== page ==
Northern Ireland

How shooting of RIC man in Cork 100 years ago sparked sectarian attacks in Co Down

An inscription on the grave of Colonel Gerald Smyth
An inscription on the grave of Colonel Gerald Smyth An inscription on the grave of Colonel Gerald Smyth

THE IRA killing of a former British army officer and RIC man in Cork city 100 years ago triggered a wave of sectarian violence in his native Co Down.

Colonel Gerald Bryce Ferguson Smyth was shot dead in Cork city in July 1920 after his hardline approach to dealing with republicans came to the attention of IRA leader Michael Collins.

From a staunch unionist background in Co Down, he had served with the British army during the First World War.

The prominent business family would suffer a second loss in October 1920 when the colonel's brother, Major Osbert Smyth, was killed during a dramatic shoot-out involving republicans Dan Breen and Sean Treacy in Dublin.

Colonel Smyth had been posted to Ireland at the end of the world war and in 1920 was offered a senior role in the RIC, which was at the time to the fore in a bitter struggle with the IRA.

The appointment was part of an aggressive new approach, which some believed included a 'shoot on sight' policy.

Cork mayor and republican leader Tomás Mac Curtain was shot dead months earlier by a gang of RIC men in his home.

In June 1920 Colonel Smyth was to become embroiled in what became known as 'The Listowel Mutiny' - an incident which ultimately sealed his fate.

RIC officers stationed at the Co Kerry barracks had initially refused an order to relocate.

On June 19 Colonel Smyth visited to brief officers on new rules of engagement that allowed them to shoot suspects who did not surrender immediately.

However, the assembled RIC men interpreted the new orders as a green light to shoot republicans on sight and refused to accept them.

Later 14 of the officers involved resigned while others were dismissed.

Details of Colonel Smyth's speech later appeared in a newspaper, sparking a huge public reaction.

The IRA was aware of the threat that the former soldier posed to the organisation and steps were taken to kill him.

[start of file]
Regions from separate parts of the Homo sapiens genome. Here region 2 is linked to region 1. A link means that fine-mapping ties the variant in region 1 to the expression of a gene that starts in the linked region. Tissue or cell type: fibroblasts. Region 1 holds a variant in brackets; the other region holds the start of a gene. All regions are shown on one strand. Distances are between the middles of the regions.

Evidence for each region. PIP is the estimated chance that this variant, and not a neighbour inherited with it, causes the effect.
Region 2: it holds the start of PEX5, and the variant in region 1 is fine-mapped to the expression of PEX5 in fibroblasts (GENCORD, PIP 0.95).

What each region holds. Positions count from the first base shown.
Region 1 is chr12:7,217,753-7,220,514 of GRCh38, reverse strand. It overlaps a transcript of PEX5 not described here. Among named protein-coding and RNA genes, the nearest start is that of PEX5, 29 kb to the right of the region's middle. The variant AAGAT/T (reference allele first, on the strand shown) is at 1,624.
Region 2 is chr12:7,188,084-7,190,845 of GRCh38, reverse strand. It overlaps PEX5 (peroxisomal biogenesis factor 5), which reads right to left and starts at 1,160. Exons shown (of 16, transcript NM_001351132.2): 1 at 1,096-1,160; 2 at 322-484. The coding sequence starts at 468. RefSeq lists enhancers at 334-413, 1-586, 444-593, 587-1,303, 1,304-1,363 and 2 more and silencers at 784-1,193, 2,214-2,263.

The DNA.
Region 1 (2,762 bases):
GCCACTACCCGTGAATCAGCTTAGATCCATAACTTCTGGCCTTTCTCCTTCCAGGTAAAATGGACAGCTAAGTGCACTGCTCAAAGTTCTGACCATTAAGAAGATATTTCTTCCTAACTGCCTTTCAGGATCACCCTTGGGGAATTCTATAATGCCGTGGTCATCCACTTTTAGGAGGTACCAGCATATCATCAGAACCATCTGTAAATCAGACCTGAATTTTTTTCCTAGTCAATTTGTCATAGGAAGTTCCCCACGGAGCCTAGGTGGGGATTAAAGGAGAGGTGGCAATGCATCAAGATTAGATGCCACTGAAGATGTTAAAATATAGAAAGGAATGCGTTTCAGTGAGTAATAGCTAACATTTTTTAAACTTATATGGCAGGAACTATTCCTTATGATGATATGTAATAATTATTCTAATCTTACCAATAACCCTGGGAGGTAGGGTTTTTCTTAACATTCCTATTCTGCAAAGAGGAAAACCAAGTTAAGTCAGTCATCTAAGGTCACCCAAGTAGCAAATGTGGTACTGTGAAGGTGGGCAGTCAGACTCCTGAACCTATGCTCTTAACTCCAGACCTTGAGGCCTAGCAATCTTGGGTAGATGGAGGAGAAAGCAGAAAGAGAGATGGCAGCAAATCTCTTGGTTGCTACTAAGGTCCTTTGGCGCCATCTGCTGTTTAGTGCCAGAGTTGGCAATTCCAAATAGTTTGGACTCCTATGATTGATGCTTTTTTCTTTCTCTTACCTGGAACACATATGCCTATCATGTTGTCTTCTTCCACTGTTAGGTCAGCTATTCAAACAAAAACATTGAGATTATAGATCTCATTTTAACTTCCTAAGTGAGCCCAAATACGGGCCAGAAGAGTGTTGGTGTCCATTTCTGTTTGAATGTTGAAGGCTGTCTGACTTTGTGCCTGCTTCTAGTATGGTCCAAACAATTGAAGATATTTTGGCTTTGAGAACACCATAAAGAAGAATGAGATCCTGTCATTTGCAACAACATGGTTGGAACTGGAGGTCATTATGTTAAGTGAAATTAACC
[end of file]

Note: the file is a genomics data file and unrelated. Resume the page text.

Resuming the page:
On July 17 he was shot dead as he sat in a gentleman's club in Cork city.

However, the killing was to have unforeseen consequences as loyalists in his home town of Banbridge and neighbouring areas launched sectarian attacks against the minority Catholic population.

Workers at the Banbridge Weaving Company also demanded the removal of Catholics, which they branded as 'Sinn Féin' workers.

Protestant employees, led by bands, marched to other factories in the district to make the same demand.

As up to 3,000 loyalists took to the streets, a Catholic post office worker, who had taken part in a one-day strike in support of republican prisoners, was badly beaten and forced to walk around the town at the head of a crowd before being ordered out of the area.

As tensions rose some other Catholics reported being badly beaten by rampaging mobs, with some also receiving gunshot injuries.

In his book The Burnings 1920, Pearse Lawlor said that while there is no evidence police took part in the violence, it was suggested they mingled with loyalist crowds and did little to intervene.

No charges were brought against anyone who took part in the disorder.

Catholics businesses throughout Banbridge were also singled out, particularly public houses.

Often looted alcohol was shared out by mobs as they moved from street to street.

A Protestant youth, William John Sterritt, was shot dead as a crowd estimated at 1,000 targeted the home and business of the Monaghan family, who were sympathetic to Sinn Féin.

An Orange lodge was later named in the dead man's memory.

Until the killing, nationalists in Banbridge had not retaliated and it was only now that military support was requested by the RIC.

The violence against Catholics in the town continued well into the following month.

There was also an outbreak of sectarian trouble in nearby Dromore where unionist crowds attacked Catholic property in the town on July 23.

An Orangeman, Wilfred Henry Mitchell, is believed to have been shot dead by police.

Catholic property and homes in the town were also targeted, while a local priest was forced to flee his home after a mob attacked the parochial house and shot his dog.

In the aftermath of Colonel Smyth's funeral there was also an outbreak of violence in Lisburn as Catholic property and homes were singled out there.

The trouble in Lisburn, which lasted for several days, offered a glimpse of what was to come as hundreds of Catholic residents were later driven from the town after the IRA shot dead RIC man Oswald Swanzy in August.